That shouldn’t be so difficult, right?
I overheard her on the phone saying to a friend, “You’re so lucky that your mom likes to shop. My mom HATES the mall.”
It’s true. Malls, like carnivals and amusement parks, give me anxiety. They always have. When I was my daughter’s age (11), adults and peers thought there was something seriously wrong with me because I relaxed under a tree at Kings Island amusement park in Mason, Ohio while my sisters and friends headed to The Beast, the tallest, fastest, and longest wooden rollercoaster in the world in 1979 when it was built.
I was managing my anxiety just fine at the mall until we hit the main drag when the kiosk people come at you like spider monkeys with their hair straighteners and phone cases and perfumes.
“Ma’am, here you go,” one says spraying a potent perfume in your face.
“Ma’am, take this!” other one says, right as you dodge the two in back of you.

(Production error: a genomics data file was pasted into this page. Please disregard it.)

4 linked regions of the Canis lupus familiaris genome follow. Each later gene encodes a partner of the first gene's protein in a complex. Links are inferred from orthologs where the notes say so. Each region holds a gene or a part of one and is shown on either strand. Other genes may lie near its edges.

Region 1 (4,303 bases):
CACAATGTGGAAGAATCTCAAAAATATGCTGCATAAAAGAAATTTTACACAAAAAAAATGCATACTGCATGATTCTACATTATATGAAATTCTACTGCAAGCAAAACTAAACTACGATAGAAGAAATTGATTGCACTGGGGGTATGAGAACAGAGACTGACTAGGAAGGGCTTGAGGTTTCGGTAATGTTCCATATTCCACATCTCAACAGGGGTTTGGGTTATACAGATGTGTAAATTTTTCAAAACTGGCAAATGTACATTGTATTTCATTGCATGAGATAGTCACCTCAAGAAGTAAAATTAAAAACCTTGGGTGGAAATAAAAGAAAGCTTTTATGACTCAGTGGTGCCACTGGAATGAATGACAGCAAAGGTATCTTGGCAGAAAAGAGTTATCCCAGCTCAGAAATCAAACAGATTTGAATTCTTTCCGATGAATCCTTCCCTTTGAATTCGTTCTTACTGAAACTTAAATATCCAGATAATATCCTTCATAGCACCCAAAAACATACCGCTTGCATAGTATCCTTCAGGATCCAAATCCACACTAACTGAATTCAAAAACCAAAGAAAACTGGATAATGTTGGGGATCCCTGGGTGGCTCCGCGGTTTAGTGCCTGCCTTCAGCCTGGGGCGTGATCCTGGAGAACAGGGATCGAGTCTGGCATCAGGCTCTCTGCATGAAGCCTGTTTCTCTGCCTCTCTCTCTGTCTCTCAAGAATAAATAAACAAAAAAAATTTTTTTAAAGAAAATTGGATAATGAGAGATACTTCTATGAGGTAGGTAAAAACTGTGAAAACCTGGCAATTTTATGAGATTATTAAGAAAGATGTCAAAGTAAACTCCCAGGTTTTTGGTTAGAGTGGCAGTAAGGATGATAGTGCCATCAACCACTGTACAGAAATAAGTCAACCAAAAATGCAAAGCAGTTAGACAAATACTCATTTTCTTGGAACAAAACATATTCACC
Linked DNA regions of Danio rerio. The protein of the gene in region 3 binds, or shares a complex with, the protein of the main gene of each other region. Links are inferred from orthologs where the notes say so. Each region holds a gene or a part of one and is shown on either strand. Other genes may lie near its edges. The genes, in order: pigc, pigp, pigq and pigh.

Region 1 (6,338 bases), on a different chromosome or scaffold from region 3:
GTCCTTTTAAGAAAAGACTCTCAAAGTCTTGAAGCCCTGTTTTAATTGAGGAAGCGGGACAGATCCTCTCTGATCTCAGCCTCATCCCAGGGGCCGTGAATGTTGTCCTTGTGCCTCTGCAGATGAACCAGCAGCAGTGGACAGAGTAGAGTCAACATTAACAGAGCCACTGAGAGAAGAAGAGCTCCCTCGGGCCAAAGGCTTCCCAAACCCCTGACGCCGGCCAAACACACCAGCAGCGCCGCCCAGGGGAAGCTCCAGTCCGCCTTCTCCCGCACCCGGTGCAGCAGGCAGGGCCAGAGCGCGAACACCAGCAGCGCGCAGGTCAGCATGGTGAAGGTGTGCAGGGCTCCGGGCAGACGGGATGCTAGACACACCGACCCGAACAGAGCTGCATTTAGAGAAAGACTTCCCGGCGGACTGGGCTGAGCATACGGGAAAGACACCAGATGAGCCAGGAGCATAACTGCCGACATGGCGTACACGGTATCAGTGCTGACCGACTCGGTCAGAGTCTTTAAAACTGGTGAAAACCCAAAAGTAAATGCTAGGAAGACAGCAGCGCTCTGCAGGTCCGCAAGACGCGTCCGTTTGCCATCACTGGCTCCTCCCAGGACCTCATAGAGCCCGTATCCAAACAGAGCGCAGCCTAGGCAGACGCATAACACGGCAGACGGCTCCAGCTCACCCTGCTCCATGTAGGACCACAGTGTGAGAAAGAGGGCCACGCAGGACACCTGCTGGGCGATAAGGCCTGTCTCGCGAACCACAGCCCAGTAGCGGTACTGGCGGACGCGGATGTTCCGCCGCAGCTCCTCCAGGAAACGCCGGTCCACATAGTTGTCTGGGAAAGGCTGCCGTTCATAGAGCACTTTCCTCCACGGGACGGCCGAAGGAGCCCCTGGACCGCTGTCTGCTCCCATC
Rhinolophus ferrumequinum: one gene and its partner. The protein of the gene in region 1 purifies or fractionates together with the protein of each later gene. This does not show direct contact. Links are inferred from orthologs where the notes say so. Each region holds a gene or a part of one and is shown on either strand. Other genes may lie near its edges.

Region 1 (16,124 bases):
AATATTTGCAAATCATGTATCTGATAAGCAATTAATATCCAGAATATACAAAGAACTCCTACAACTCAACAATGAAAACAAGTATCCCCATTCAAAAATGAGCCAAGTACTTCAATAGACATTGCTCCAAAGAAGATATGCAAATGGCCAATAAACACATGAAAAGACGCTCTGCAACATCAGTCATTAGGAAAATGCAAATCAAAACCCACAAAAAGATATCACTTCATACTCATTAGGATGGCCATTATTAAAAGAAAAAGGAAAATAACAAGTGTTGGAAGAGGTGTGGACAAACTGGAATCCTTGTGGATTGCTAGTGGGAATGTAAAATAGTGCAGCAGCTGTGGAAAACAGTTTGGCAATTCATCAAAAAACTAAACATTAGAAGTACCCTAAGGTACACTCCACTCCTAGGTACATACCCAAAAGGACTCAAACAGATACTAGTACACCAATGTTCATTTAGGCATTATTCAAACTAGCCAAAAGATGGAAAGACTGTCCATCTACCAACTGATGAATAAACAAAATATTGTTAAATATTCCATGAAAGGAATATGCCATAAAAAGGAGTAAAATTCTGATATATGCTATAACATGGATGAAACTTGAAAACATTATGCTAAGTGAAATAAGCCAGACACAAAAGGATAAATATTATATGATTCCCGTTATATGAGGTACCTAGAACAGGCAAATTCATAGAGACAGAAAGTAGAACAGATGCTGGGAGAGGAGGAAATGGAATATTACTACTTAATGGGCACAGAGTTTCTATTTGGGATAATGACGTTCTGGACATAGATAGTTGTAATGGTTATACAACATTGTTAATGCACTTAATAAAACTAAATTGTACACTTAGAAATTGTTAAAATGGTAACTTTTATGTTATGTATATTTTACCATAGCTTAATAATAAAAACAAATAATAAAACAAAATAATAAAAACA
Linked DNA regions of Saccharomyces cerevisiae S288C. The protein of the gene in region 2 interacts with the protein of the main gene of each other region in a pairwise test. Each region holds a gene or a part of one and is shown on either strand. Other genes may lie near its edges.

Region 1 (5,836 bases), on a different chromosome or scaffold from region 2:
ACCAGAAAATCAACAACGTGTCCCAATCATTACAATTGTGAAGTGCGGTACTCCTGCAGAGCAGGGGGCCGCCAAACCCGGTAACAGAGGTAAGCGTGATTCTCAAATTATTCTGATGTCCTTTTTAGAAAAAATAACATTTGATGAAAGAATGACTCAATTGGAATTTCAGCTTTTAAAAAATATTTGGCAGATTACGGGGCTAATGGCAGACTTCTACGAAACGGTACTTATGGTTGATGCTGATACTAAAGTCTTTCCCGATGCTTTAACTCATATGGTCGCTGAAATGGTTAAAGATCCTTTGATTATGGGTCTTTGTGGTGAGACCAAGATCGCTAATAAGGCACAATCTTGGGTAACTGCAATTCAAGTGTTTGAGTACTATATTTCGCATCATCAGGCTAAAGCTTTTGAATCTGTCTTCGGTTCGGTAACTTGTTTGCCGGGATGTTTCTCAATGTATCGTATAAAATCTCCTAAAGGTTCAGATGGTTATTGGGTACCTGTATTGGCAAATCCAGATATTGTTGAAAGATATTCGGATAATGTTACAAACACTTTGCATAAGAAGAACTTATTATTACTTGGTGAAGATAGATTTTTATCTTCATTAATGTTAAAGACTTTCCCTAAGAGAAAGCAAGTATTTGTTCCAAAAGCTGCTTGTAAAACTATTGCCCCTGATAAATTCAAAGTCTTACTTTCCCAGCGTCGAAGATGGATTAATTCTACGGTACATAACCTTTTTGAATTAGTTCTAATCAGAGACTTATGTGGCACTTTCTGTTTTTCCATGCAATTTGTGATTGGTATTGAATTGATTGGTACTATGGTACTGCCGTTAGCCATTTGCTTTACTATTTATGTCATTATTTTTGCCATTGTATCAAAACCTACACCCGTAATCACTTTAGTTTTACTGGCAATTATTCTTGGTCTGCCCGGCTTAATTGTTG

By the time I got to Forever 21, I was having heart palpitations, my breath was shallow, and I was sweating all over.
My daughter rolls her eyes. Here we go again.
I am a highly sensitive person (HSP) as defined by Elaine Aron, Ph.D. in her bestseller The Highly Sensitive Person. I am among the 15 to 20 percent of the population that is easily overwhelmed by loud noises, crowds, smells, bright lights, and other stimulation. There is a lot going on inside my noggin at any given moment—HSPs have rich interior lives. I feel things very deeply and tend to absorb people’s emotions. I have a low tolerance for stress and don’t like to be rushed by deadlines. I am also aware of subtleties in many different situations that others miss.